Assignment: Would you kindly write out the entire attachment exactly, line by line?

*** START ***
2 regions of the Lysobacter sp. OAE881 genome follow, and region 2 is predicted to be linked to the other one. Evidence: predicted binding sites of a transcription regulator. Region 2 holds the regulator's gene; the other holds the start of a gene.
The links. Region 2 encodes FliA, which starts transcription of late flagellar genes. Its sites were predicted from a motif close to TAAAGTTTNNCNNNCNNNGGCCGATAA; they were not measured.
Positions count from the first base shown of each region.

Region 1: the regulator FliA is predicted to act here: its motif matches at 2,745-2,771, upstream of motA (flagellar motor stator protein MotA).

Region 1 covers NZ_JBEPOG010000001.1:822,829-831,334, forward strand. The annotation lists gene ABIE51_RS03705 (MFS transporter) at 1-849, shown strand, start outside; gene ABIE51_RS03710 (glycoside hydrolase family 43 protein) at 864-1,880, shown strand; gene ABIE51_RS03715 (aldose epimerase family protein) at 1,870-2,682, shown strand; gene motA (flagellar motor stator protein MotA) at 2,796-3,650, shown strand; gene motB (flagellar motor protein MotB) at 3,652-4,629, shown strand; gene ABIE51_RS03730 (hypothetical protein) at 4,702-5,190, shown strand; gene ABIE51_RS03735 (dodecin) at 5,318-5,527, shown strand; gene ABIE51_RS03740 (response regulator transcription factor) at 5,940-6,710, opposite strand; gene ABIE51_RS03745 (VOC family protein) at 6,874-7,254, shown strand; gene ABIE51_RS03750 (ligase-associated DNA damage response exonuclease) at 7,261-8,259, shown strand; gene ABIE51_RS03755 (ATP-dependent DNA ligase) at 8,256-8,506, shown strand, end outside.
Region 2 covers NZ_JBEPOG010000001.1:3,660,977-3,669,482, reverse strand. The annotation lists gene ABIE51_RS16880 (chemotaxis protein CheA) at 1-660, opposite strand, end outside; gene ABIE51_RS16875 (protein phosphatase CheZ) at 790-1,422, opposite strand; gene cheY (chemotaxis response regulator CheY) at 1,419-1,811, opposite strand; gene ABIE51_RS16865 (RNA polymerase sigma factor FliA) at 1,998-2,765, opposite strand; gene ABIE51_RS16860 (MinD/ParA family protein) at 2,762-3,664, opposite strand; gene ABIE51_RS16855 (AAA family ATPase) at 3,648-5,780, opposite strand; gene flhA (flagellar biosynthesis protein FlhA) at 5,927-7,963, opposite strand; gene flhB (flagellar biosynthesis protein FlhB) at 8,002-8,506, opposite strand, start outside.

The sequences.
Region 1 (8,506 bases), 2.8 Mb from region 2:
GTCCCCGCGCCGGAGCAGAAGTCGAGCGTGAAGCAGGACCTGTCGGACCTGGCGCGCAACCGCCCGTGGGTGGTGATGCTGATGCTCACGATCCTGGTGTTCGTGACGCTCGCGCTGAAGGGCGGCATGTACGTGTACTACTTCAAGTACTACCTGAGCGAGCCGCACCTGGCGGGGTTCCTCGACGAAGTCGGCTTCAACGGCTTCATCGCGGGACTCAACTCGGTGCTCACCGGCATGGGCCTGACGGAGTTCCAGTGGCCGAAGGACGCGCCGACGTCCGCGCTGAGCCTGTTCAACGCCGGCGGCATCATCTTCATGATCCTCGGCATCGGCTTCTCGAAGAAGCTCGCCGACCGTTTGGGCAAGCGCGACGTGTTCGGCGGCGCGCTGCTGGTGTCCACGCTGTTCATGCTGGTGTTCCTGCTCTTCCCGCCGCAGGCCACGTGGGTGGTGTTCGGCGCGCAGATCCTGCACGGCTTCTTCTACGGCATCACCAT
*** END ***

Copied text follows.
2 regions of the Lysobacter sp. OAE881 genome follow, and region 2 is predicted to be linked to the other one. Evidence: predicted binding sites of a transcription regulator. Region 2 holds the regulator's gene; the other holds the start of a gene.
The links. Region 2 encodes FliA, which starts transcription of late flagellar genes. Its sites were predicted from a motif close to TAAAGTTTNNCNNNCNNNGGCCGATAA; they were not measured.
Positions count from the first base shown of each region.

Region 1: the regulator FliA is predicted to act here: its motif matches at 2,745-2,771, upstream of motA (flagellar motor stator protein MotA).

Region 1 covers NZ_JBEPOG010000001.1:822,829-831,334, forward strand. The annotation lists gene ABIE51_RS03705 (MFS transporter) at 1-849, shown strand, start outside; gene ABIE51_RS03710 (glycoside hydrolase family 43 protein) at 864-1,880, shown strand; gene ABIE51_RS03715 (aldose epimerase family protein) at 1,870-2,682, shown strand; gene motA (flagellar motor stator protein MotA) at 2,796-3,650, shown strand; gene motB (flagellar motor protein MotB) at 3,652-4,629, shown strand; gene ABIE51_RS03730 (hypothetical protein) at 4,702-5,190, shown strand; gene ABIE51_RS03735 (dodecin) at 5,318-5,527, shown strand; gene ABIE51_RS03740 (response regulator transcription factor) at 5,940-6,710, opposite strand; gene ABIE51_RS03745 (VOC family protein) at 6,874-7,254, shown strand; gene ABIE51_RS03750 (ligase-associated DNA damage response exonuclease) at 7,261-8,259, shown strand; gene ABIE51_RS03755 (ATP-dependent DNA ligase) at 8,256-8,506, shown strand, end outside.
Region 2 covers NZ_JBEPOG010000001.1:3,660,977-3,669,482, reverse strand. The annotation lists gene ABIE51_RS16880 (chemotaxis protein CheA) at 1-660, opposite strand, end outside; gene ABIE51_RS16875 (protein phosphatase CheZ) at 790-1,422, opposite strand; gene cheY (chemotaxis response regulator CheY) at 1,419-1,811, opposite strand; gene ABIE51_RS16865 (RNA polymerase sigma factor FliA) at 1,998-2,765, opposite strand; gene ABIE51_RS16860 (MinD/ParA family protein) at 2,762-3,664, opposite strand; gene ABIE51_RS16855 (AAA family ATPase) at 3,648-5,780, opposite strand; gene flhA (flagellar biosynthesis protein FlhA) at 5,927-7,963, opposite strand; gene flhB (flagellar biosynthesis protein FlhB) at 8,002-8,506, opposite strand, start outside.

The sequences.
Region 1 (8,506 bases), 2.8 Mb from region 2:
GTCCCCGCGCCGGAGCAGAAGTCGAGCGTGAAGCAGGACCTGTCGGACCTGGCGCGCAACCGCCCGTGGGTGGTGATGCTGATGCTCACGATCCTGGTGTTCGTGACGCTCGCGCTGAAGGGCGGCATGTACGTGTACTACTTCAAGTACTACCTGAGCGAGCCGCACCTGGCGGGGTTCCTCGACGAAGTCGGCTTCAACGGCTTCATCGCGGGACTCAACTCGGTGCTCACCGGCATGGGCCTGACGGAGTTCCAGTGGCCGAAGGACGCGCCGACGTCCGCGCTGAGCCTGTTCAACGCCGGCGGCATCATCTTCATGATCCTCGGCATCGGCTTCTCGAAGAAGCTCGCCGACCGTTTGGGCAAGCGCGACGTGTTCGGCGGCGCGCTGCTGGTGTCCACGCTGTTCATGCTGGTGTTCCTGCTCTTCCCGCCGCAGGCCACGTGGGTGGTGTTCGGCGCGCAGATCCTGCACGGCTTCTTCTACGGCATCACCAT